Friday, December 12, 2014

Stormy period ahead for Christmas week

Much of the long-range computer guidance is painting a stormy picture over the United States during Christmas week.

It is entirely possible, in fact, that the coming week will mark the end of our recent run of relatively calm weather. The Christmas holiday might mark the changeover to colder and stormier conditions that have been predicted by a number of forecasters for January and February.

There's no doubt that the coming week will be very pleasant. Temperatures will be at or above 60 degrees through Monday, and then a weak cold front will drop daytime readings only a few degrees for the rest of the week.

For several days, computer guidance has been predicting a pair of storm systems -- the first arriving next Saturday or Sunday (Dec. 20 or 21) and then another around Christmas Day or Dec. 26.

By all appearances, the first storm will bring a cold rain to the Carolinas. All of this probably will change many times between now and next weekend, but the latest forecast track takes the storm across Texas and Oklahoma, and then up through Tennessee and into the eastern Great Lakes.

There might be enough cold air in place across North Carolina for some icing problems, but it really looks as if rain will be the most likely scenario.

It could be a different story with the second storm, especially if the first system is able to drag colder air into the Southeast in its wake.

It will be interesting to watch all this unfold in the coming week.

The real long-range guidance is hinting at a return of arctic air into the eastern United States after Christmas. But this is well off in the distance.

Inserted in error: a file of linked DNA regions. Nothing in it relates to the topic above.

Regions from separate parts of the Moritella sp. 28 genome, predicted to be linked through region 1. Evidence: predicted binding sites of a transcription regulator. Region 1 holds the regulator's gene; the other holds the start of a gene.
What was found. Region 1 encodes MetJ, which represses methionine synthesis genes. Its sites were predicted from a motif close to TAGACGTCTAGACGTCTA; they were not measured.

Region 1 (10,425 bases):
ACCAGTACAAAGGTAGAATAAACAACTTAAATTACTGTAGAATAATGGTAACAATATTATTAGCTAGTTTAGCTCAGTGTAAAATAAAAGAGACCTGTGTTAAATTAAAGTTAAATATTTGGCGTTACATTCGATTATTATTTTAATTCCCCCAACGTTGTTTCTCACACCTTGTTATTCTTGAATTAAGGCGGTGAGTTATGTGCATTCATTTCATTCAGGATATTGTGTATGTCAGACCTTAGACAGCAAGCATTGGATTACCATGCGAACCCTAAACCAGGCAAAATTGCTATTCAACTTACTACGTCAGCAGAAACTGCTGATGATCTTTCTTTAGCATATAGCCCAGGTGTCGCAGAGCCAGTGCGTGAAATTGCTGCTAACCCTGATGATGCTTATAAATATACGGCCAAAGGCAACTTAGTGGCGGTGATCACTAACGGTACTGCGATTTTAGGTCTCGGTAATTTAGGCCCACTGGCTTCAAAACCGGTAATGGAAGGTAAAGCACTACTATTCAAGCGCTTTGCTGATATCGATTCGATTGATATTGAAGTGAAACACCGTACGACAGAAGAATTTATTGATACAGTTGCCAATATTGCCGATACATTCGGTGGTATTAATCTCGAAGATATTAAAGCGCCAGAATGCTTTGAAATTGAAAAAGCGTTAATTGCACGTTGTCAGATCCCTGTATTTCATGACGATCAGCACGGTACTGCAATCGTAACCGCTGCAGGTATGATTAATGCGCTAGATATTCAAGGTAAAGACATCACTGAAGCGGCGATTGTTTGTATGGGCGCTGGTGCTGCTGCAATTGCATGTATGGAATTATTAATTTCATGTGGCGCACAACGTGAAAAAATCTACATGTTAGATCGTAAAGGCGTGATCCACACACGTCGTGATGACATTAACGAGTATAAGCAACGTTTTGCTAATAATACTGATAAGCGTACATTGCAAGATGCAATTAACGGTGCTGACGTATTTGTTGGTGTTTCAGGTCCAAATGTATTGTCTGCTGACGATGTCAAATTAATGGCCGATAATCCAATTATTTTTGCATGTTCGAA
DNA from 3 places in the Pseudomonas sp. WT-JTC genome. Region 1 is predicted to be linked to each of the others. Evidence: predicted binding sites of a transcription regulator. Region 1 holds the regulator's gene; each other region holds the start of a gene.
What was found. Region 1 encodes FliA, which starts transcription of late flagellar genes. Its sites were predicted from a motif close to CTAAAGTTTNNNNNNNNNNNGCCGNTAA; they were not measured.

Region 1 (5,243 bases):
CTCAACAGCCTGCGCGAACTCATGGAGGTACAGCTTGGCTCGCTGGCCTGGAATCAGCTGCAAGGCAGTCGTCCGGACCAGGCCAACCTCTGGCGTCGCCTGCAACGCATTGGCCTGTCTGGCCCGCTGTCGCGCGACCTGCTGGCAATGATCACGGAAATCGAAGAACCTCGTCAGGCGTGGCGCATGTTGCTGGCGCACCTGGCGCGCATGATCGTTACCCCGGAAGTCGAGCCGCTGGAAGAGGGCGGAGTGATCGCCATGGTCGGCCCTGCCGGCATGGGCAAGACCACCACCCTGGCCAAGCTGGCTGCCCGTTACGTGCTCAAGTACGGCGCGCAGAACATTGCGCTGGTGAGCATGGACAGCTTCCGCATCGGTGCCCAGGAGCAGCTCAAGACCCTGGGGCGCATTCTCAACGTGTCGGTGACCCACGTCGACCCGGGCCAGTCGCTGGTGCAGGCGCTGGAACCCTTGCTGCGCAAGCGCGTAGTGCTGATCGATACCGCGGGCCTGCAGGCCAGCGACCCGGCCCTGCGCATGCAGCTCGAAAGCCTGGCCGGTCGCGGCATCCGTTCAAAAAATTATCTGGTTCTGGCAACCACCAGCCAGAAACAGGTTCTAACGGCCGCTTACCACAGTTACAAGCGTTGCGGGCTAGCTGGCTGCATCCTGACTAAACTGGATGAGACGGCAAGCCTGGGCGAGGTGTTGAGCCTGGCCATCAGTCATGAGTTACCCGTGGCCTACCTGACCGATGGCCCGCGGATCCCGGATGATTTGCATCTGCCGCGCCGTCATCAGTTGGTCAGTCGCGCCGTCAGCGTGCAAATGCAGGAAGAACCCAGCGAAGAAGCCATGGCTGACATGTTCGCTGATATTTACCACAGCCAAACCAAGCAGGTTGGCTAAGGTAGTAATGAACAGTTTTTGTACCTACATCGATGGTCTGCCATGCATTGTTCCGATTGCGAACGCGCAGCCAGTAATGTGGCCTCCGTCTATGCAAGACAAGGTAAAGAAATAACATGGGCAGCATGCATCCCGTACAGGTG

Christmas Trivia ... In earlier blog entries, I wrote about the Charlie Brown Christmas Special and the most successful holiday movies.

Today, we'll focus on Christmas snowstorms.

Anyone who has been in Charlotte for more than a few years knows that it's snowed fewer than a half-dozen times on Christmas Day. The most recent was 2010, when a storm system crossed the northern Gulf of Mexico and brought 1 to 3 inches of snow from northeast Georgia to the Charlotte area. Totals of 4 to 8 inches were reported in some of the foothills.

The most amazing Christmas storm, however, took place in 1989 and affected the coast.

Very cold air was in place that year, a few days before Christmas. A low pressure system moved up the East Coast and dumped heavy snow from northern Florida to North Carolina before veering out to sea. Charlotte had hazy sunshine and very cold temperatures. It was a different story along the coast.

Jacksonville, Fla., had its first white Christmas, with 2.5 inches falling Dec. 22 at Jacksonville Beach and 0.8 inches at the city's airport. On the Georgia coast, Brunswick had 4 inches and Savannah 3.6.

The snow fell Dec. 23 and early Dec. 24 on the Carolinas coast, with South Carolina totals of 14 inches in Myrtle Beach, 8 inches in Charleston, and 4.3 inches in Florence. North Carolina totals were 19.5 inches in Longwood, 15.3 inches at the Wilmington airport, 15 inches in Southport, 13.3 inches in Cape Hatteras, and 2.7 inches in Fayetteville.

Columbia and Raleigh each got a trace.

Zero-degree weather accompanied the snow.

The Wilmington office of the National Weather Service has a write-up on this storm. It truly was a once-in-a-lifetime event.


Anonymous said...

I do remember that storm. That was even before we had ANY equipment or private contractors for snow removal. Everything was shutdown.

Anonymous said...

Even with equipment and private contractors for snow removal things are still shut down!